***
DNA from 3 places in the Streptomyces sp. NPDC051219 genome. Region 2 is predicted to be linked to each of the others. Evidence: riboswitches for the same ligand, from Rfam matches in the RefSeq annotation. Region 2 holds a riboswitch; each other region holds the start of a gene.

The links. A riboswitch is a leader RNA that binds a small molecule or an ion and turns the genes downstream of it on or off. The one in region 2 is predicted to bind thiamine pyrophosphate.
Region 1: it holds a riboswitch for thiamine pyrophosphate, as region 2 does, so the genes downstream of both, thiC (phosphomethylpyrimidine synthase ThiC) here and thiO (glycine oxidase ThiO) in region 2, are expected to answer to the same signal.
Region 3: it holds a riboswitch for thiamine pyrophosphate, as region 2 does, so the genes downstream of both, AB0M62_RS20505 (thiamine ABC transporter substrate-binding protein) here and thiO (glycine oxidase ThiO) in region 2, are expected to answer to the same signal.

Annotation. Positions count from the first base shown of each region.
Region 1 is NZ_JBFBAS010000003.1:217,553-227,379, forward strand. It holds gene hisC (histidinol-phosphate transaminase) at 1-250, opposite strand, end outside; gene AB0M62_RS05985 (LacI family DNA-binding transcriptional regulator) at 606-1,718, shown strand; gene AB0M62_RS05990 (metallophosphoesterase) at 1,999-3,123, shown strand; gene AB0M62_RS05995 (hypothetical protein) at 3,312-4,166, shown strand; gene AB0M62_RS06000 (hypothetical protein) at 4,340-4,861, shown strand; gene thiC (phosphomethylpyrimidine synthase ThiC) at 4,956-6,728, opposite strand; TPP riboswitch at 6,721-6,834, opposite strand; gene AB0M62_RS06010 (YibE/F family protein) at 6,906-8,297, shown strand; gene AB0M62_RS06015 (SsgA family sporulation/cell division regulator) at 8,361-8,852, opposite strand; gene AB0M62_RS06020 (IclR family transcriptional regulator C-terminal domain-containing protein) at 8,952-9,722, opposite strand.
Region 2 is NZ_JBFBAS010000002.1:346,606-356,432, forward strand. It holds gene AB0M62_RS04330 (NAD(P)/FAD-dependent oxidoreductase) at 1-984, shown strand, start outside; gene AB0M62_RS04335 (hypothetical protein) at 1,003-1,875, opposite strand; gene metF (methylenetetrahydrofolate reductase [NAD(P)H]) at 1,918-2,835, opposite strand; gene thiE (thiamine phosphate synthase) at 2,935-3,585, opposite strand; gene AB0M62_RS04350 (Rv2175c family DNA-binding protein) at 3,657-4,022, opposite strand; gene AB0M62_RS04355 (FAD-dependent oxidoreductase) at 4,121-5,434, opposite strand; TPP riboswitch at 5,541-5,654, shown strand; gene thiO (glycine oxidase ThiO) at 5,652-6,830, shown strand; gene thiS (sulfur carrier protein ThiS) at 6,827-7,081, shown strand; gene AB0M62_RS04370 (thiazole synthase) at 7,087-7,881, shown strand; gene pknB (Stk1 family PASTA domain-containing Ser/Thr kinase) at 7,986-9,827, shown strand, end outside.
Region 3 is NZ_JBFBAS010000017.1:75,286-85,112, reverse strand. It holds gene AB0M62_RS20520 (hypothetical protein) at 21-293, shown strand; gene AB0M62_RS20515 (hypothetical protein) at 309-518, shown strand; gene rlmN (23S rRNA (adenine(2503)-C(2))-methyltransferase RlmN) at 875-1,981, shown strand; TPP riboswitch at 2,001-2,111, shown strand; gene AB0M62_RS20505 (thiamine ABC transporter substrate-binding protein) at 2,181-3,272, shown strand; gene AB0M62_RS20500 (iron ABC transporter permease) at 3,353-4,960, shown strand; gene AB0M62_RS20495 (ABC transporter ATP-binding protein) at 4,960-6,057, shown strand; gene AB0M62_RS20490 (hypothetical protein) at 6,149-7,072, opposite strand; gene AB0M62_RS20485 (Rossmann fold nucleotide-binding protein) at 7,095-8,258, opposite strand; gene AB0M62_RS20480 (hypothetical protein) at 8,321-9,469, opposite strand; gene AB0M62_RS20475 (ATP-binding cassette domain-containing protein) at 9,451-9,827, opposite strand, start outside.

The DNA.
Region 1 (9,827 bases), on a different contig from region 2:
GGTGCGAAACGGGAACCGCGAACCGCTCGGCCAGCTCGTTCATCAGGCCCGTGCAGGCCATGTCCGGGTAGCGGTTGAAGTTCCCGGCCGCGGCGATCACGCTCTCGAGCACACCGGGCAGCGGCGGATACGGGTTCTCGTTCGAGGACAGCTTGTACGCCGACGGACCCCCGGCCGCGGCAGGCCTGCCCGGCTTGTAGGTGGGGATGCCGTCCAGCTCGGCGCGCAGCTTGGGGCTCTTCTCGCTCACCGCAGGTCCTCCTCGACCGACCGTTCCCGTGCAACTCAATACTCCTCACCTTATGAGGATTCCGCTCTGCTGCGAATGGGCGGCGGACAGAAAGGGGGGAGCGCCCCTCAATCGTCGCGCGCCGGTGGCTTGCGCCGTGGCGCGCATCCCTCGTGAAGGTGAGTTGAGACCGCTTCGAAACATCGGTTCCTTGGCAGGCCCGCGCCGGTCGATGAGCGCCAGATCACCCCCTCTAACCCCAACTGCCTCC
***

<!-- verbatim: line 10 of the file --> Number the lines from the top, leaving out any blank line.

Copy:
Region 1 (9,827 bases), on a different contig from region 2: